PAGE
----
Characterization of secondary organic aerosol from heated-cooking-oil emissions: evolution in composition and volatility
- 1Department of Chemical Engineering and Applied Chemistry, University of Toronto, Toronto, M5S 3E5, Canada
- 2College of Science, Sichuan Agricultural University, Ya'an, 625014, China
Correspondence: Arthur W. H. Chan (firstname.lastname@example.org)
Cooking emissions account for a major fraction of urban organic aerosol. It is therefore important to understand the atmospheric evolution in the physical and chemical properties of organic compounds emitted from cooking activities. In this work, we investigate the formation of secondary organic aerosol (SOA) from oxidation of gas-phase organic compounds from heated cooking oil. The chemical composition of cooking SOA is analyzed using thermal desorption–gas chromatography–mass spectrometry (TD–GC–MS). While the particle-phase composition of SOA is a highly complex mixture, we adopt a new method to achieve molecular speciation of the SOA. All the GC-elutable material is classified by the constituent functional groups, allowing us to provide a molecular description of its chemical evolution upon oxidative aging. Our results demonstrate an increase in average oxidation state (from −0.6 to −0.24) and decrease in average carbon number (from 5.2 to 4.9) with increasing photochemical aging of cooking oil, suggesting that fragmentation reactions are key processes in the oxidative aging of cooking emissions within 2 d equivalent of ambient oxidant exposure. Moreover, we estimate that aldehyde precursors from cooking emissions account for a majority of the SOA formation and oxidation products. Overall, our results provide insights into the atmospheric evolution of cooking SOA, a majority of which is derived from gas-phase oxidation of aldehydes.
Organic aerosol (OA) has important impacts on air quality, climate, and human health (Hallquist et al., 2009). OA is often composed of thousands of organic compounds formed from a variety of sources. In urban areas, particulate emissions from food cooking account for a significant fraction of OA (Allan et al., 2010; Crippa et al., 2013; Florou et al., 2017; Kostenidou et al., 2015; Lee et al., 2015; Mohr et al., 2012; Sun et al., 2011). Furthermore, volatile organic compounds (VOCs) are also emitted, and they can undergo oxidation and form secondary organic aerosol (SOA). Recent studies have reported the formation of SOA from meat charbroiling (Kaltsonoudis et al., 2017) and heated cooking oils (Liu et al., 2017a, c, 2018). Therefore, food cooking activities have substantial impacts on air quality in and downwind of urban areas.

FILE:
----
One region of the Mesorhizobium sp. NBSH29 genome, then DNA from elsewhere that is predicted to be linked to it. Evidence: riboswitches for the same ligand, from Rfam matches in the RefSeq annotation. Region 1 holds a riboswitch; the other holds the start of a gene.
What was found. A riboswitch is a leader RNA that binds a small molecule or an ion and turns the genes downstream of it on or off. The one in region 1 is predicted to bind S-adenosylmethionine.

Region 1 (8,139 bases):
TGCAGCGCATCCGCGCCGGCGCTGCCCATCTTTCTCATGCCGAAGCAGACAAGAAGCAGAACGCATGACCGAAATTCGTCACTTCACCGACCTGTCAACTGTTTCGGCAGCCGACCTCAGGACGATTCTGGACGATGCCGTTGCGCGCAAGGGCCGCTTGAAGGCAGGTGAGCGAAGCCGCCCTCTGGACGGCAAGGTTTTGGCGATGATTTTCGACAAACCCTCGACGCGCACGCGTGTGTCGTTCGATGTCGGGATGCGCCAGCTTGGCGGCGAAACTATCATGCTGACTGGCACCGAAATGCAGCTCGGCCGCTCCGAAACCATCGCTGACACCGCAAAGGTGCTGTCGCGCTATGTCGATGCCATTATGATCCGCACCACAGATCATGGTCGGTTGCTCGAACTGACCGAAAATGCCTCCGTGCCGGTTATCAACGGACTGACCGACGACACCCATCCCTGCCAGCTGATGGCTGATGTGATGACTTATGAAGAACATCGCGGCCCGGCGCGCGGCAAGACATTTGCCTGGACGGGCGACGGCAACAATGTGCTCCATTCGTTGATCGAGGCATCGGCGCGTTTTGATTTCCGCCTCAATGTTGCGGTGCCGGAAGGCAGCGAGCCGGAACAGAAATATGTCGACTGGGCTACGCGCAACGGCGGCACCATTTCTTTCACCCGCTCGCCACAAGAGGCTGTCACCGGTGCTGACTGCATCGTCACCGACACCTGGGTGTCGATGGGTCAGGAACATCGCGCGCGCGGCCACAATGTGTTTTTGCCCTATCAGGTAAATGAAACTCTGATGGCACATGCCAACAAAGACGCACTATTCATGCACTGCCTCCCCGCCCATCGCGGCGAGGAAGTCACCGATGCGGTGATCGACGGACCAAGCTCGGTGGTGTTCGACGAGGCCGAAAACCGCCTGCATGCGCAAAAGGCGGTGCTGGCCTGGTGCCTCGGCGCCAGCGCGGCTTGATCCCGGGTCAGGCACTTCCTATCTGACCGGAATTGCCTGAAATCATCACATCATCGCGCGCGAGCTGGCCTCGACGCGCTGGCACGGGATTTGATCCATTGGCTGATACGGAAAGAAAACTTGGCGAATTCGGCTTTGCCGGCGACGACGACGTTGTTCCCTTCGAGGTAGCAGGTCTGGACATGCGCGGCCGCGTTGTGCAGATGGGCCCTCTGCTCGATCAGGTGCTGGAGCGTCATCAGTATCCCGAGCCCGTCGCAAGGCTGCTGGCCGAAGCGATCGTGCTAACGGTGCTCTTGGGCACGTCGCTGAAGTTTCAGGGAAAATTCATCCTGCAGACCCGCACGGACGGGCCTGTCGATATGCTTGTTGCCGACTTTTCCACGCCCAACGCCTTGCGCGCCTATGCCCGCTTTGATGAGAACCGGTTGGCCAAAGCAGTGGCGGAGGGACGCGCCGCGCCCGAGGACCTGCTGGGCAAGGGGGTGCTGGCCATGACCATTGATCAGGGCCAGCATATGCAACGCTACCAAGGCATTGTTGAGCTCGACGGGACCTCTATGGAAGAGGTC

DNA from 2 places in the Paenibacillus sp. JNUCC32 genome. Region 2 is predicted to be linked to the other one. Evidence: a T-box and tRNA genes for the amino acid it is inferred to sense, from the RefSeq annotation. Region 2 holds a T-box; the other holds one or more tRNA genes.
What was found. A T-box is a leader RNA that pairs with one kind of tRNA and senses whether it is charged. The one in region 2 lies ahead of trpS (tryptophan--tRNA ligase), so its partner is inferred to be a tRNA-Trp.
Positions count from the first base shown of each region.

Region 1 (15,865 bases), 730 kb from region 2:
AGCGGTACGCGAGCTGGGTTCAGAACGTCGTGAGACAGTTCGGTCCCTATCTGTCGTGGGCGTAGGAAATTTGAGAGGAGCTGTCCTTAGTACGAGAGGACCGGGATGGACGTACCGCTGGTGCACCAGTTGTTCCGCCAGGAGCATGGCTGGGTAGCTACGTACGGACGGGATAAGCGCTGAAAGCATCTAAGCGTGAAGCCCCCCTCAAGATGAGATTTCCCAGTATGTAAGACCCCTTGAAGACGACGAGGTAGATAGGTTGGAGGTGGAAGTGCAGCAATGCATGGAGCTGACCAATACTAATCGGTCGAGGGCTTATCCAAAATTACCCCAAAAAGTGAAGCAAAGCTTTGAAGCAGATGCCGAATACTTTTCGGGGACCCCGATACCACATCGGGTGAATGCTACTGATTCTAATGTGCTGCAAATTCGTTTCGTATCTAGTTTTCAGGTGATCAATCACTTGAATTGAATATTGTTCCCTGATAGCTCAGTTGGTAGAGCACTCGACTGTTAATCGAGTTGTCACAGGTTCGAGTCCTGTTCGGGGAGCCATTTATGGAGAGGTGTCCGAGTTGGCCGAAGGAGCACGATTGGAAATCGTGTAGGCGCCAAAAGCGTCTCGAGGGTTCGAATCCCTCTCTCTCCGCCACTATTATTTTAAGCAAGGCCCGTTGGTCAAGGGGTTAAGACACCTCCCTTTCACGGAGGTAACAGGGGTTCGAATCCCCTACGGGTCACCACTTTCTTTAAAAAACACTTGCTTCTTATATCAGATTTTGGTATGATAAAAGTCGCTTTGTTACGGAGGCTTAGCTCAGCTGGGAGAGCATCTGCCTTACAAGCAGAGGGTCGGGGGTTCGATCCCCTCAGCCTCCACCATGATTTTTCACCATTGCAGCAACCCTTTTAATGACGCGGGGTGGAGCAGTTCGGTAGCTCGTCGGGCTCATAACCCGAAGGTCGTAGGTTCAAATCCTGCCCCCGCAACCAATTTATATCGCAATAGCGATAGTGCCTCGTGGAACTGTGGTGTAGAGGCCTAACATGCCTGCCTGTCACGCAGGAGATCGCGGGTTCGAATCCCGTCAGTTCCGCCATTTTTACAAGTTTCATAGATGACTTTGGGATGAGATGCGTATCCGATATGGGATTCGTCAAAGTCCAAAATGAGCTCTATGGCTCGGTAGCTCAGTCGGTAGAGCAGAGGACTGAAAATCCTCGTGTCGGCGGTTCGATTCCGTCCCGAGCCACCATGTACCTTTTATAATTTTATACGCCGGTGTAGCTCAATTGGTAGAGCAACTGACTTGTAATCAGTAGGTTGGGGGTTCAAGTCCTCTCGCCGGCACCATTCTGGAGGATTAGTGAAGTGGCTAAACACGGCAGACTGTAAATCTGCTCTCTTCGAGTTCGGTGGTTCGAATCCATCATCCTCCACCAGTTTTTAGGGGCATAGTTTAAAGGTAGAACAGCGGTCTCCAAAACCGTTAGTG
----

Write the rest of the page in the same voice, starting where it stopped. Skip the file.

The emission of VOCs from cooking is highly variable and depends on a number of factors such as cooking style, food, ingredients, and temperature (Fullana et al., 2004a, b; Klein et al., 2016a, b; Liu et al., 2017c; Schauer et al., 1999, 2002). Of the different classes of VOCs characterized in these studies, aldehydes have been shown to be the major group of VOCs emitted from cooking oils. These VOCs are chemically produced upon heating via peroxyl radical reactions of the fatty acids (Choe and Min, 2007; Gardner, 1989). Klein et al. (2016b) investigated the composition of nonmethane organic gas (NMOG) emissions from boiling, charbroiling, and shallow and deep frying of various vegetables, meats, and cooking oils heated under different temperature conditions. The authors reported that emissions from shallow frying, deep frying, and charbroiling are dominated by aldehydes, and the relative amounts depend on the type of oil used during cooking (Klein et al., 2016b). C7 aldehydes are the major species in emissions from canola oil, whereas C9 aldehydes are dominant from olive oil (Klein et al., 2016b). These differences in emission patterns of oils vary with composition of triglycerides present in the oil (Choe and Min, 2006). Katragadda et al. (2010) demonstrated an increase of up to an order of magnitude in emissions upon reaching the smoke point of cooking oils. In addition to emissions from cooking oil, the addition of condiments (herbs and peppers) to cooking leads to significant emissions of mono-, sesqui-, and diterpenes in the gas phase (Klein et al., 2016a). Liu et al. (2017b) showed an increase of an order of magnitude in the emissions of VOCs when stir-frying with spices. Therefore, factors like cooking style, food, cooking temperature, and ingredients play a significant role in the chemical profile of cooking emissions (Fullana et al., 2004a, b; Klein et al., 2016a, b; Liu et al., 2017b, c).
The VOCs emitted from cooking have been shown to produce a significant amount of SOA rapidly in recent flow tube (Liu et al., 2017a) and smog chamber studies (Kaltsonoudis et al., 2017; Liu et al., 2017c, 2018). Kaltsonoudis et al. (2017) and Liu et al. (2017a, 2018) showed an increase in O:C ratio upon a few hours of atmospheric aging, suggesting lightly oxidized cooking SOA. Furthermore, Liu et al. (2017a) showed significant production of SOA with increasing OH exposure for different cooking oils. Thus far studies have only focused on formation potential of SOA from cooking emissions. Despite high emission rates of VOCs from cooking, the understanding of SOA composition from these emissions remains limited.